During this season of giving, we are highlighting three families who volunteer, making helping others part of their holiday tradition.The O’Briens and companyWhile volunteering with Chrysalis House for more than 20 years, Eileen O’Brien has enticed not only her five brothers and their families to pitch in, she’s persuaded her work family at Lexington’s Stoll Keenon Ogden to lend a hand. In fact, over the years, helping out has become a valued family tradition. O’Brien’s brothers, their wives and children have volunteered at the Chrysalis House 5K for several years. “There is amazing energy,” said O’Brien. “It’s a wonderful time to be together. It really makes you feel more like a family when you give back together.”It’s fitting that the residential treatment program for women has a motto of “Building a community. One Family at a time” because O’Brien also counts on her work family to support the non-profit. Earlier this month, the firm’s mock courtroom was transformed into a mega-wrapping station, as it has been for many years. Members of the firm and their families go shopping, buy gifts and, in a final whirlwind, wrap gifts for the children of women recovering in the Chrysalis House program. This year, a dozen helpers and O’Brien, who is a partner at the firm, wrapped about 100 presents in about an hour. Next year, she said, she knows they’ll be doing the same. “It’s special,” she said of how the group comes together. “We wouldn’t be able to do this without the help of everyone who participates.”The Svarlien familyFrom canvassing for the Democratic Party to packing boxes for God’s Pantry to tutoring children at the Carnegie Center, the Svarliens have long found a way to give back.Diane Arnson Svarlien said volunteering just seems like the right thing to do, and the family has worked together since her children, Corinna, 18, and Aaron, 22, were small. “It’s just something I really enjoy,” said Corinna Svarlien, who volunteered each week last year as a tutor at the Carnegie Center. “It’s just a normal part of life.”Both kids are now off at college — Corinna at Scripps College in California and Aaron at Beloit College in Wisconsin. The distance was one reason that Corinna Svarlien took the family giving a little further this year by asking her parents to donate to the Carnegie Center instead of buying her presents for Hanukkah. “It just made sense to spend the money doing that instead of mailing me a six-pack of Ale 8,” she said. The family is scheduled to deliver meals Christmas Day through Tzeason of Tzedakah, a volunteer matching program sponsored by the Jewish Federation of the Bluegrass. Corinna said her parents’ examples led the way to her volunteer efforts, but she’s come to love it, some efforts more than others. For example, her work fostering kittens, “that’s pretty easy volunteering,” she said.The BenningtonsJane Bennington said volunteering with her husband and three kids is kind of a no-brainer. “I was so raised that way,” said Bennington, mom to Katie, 16; Bo, 13, and Maggie, 11. She said she was inspired by her parents, Mollie and Bill Heron. “My dad always said to us that for those who much is given, much is expected,” she said. Bennington tries to include her children in volunteer efforts, like shopping for the Salvation Army Angel Tree. She also tries to instill in them the idea that everyone has something they can contribute. For example, daughter Katie is doing stats for her brother’s Babe Ruth baseball team. It’s really about finding the best way to use your time, resources and energy, she said.The family also is active at Second Presbyterian Church, and Jane Bennington is on the board of Court Appointed Special Advocates.Setting a good example for your kids, Bennington said, “is a lesson you teach without telling them.” |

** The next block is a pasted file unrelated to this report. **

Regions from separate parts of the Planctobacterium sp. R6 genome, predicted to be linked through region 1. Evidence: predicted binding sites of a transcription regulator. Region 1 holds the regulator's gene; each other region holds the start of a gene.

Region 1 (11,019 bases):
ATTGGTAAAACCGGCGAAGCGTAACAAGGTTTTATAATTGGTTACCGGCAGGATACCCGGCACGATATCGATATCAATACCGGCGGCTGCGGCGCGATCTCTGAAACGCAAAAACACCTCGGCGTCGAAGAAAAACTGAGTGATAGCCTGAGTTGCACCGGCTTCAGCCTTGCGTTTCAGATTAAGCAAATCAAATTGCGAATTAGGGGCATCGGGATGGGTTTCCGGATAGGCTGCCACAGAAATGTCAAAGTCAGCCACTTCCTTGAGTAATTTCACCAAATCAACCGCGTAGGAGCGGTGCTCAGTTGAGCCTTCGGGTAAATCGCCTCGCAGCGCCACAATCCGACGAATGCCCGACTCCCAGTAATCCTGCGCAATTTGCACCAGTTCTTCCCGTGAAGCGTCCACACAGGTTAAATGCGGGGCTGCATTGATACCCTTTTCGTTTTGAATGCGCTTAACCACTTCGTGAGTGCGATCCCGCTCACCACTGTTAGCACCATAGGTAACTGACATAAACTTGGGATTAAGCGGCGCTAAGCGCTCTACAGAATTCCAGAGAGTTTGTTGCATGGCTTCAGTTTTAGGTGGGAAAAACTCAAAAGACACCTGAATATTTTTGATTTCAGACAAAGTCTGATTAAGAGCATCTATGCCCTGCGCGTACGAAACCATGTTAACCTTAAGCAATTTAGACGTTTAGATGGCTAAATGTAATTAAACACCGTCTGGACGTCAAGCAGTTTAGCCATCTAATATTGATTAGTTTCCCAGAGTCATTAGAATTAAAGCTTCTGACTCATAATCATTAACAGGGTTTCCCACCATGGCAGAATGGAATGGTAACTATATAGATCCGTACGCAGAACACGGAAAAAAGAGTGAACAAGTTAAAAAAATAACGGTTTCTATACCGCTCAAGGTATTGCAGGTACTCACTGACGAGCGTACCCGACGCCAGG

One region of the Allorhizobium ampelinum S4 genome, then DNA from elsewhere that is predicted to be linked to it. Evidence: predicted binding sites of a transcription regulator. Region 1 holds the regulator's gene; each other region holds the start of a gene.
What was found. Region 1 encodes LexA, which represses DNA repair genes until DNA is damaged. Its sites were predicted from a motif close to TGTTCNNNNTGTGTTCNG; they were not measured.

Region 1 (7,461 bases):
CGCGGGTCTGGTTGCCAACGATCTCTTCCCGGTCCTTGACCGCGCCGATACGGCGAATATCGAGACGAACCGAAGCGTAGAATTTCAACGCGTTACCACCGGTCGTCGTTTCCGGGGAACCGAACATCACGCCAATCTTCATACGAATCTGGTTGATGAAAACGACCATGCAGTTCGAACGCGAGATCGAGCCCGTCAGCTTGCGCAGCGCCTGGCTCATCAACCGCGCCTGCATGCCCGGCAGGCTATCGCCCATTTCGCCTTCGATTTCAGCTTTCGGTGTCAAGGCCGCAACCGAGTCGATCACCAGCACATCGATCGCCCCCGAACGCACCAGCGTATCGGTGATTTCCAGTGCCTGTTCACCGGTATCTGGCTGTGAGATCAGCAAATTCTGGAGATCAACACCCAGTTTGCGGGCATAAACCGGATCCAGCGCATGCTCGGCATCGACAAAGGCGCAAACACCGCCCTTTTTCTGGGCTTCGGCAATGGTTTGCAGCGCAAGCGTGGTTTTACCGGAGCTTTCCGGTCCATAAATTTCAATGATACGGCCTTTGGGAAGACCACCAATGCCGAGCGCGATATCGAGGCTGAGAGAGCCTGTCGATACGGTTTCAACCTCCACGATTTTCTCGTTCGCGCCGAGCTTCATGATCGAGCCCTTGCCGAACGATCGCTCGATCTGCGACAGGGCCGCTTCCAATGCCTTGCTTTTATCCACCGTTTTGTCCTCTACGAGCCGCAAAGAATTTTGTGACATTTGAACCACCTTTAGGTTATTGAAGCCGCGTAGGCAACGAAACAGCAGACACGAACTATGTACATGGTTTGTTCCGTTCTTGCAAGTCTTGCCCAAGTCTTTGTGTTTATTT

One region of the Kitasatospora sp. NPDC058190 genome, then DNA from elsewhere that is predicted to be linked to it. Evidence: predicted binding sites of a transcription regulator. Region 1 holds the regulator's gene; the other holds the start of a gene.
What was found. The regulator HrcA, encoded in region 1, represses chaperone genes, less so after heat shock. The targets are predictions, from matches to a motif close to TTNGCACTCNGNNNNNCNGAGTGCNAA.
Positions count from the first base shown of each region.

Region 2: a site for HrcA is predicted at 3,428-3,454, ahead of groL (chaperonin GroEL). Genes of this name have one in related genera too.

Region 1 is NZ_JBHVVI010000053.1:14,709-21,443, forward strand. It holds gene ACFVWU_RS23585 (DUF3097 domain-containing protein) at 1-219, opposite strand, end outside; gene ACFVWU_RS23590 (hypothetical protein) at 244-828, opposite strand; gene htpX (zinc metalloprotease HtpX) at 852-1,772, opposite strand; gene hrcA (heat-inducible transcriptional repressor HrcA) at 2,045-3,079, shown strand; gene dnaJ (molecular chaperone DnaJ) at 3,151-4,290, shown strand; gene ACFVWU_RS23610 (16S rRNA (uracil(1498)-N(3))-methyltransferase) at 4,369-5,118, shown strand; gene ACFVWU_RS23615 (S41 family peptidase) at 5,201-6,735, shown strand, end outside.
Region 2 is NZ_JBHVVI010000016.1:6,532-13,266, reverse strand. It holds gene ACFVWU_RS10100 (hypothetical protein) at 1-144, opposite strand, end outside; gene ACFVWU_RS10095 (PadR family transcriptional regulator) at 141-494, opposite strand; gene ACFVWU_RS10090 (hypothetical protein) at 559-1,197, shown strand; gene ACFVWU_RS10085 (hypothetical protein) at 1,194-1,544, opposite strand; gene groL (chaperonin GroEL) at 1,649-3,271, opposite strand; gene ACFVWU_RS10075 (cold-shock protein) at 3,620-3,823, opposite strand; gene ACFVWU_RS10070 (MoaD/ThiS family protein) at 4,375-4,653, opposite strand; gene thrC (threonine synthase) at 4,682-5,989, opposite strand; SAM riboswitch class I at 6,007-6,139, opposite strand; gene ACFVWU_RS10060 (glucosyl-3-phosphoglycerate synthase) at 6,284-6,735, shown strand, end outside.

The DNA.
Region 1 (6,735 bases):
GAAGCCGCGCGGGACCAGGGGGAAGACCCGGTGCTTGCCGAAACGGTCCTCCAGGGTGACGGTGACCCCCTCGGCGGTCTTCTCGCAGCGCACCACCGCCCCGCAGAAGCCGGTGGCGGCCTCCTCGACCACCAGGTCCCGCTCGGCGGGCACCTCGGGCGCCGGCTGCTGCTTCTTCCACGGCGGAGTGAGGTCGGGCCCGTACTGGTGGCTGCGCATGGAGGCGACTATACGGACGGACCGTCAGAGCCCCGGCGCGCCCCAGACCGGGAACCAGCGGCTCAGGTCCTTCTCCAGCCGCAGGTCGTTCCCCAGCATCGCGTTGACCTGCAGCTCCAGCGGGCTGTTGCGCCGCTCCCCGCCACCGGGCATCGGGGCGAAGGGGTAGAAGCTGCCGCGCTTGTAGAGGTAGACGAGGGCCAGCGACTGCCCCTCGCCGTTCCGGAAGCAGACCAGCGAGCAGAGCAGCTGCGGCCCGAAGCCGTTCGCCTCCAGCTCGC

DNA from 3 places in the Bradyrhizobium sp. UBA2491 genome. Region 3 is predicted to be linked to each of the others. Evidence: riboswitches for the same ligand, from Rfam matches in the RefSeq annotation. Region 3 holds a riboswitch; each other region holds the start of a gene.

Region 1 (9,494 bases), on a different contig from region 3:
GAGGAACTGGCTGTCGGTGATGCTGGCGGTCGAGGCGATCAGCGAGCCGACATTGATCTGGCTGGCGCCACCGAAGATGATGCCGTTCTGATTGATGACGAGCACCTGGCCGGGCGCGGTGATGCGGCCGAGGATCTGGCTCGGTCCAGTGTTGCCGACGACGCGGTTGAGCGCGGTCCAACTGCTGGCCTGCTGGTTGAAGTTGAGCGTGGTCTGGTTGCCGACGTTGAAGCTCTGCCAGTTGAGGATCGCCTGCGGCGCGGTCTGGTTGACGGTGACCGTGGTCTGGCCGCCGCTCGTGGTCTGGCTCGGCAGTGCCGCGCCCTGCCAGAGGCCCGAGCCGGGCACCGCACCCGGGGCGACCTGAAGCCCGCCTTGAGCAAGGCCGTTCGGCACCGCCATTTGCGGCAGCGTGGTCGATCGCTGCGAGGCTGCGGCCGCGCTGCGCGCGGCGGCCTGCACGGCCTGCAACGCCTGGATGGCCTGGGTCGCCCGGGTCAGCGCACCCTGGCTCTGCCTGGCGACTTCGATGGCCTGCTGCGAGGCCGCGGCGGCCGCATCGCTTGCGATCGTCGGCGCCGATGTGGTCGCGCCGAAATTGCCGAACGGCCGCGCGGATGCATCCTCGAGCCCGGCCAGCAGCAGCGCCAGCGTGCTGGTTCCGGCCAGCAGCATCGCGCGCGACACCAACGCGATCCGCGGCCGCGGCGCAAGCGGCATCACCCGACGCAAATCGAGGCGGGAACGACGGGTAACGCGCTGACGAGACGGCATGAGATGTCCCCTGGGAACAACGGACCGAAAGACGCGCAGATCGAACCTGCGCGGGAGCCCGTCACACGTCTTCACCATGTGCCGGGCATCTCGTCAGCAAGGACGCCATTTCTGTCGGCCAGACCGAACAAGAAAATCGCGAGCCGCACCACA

Chao was supposed to spend an hour touring the Hope Center for Women, 1524 Versailles Road, and its sister facility, the Chrysalis Community Center, 1589 Hill Rise-Drive, but her visit stretched out an additional half-hour.
Chao is in Kentucky for today’s gubernatorial inauguration. Her husband, U.S. Sen. Mitch McConnell, was a leading backer of Gov. Ernie Fletcher.
Yesterday, the labor secretary toured the two centers to learn about their nationally respected job readiness program.
After meet-and-greet with the center’s staffs and board members, Chao spoke with women in the Chrysalis Community Center’s computer lab. She got some spontaneous endorsements for what was happening there.
“It’s the kind of program that will make you want to get involved,” Shanil Malone said.
Kimberly Dunaway said, “This showed me the way to recovery and a new way of life, a chance to prove I can be a productive member of society.”
At the Hope Center, where women go through their first phases of recovery, Chao heard even more enthusiastic comments.
Kelly East: “We learn to face ourselves. I’ve been in other treatment programs, and we never dealt with the real problem, which is facing yourself.”
Charlette Breathett: “I’ve got my dignity and self-respect back again.”
Eugenia Ramey: “When we came in here we felt so hopeless and so unworthy.”
“You are all very courageous,” Chao told the women. “I have a lot of admiration for you.”
She later added that she was impressed by the women’s taking a “very decisive first step” to transform their lives.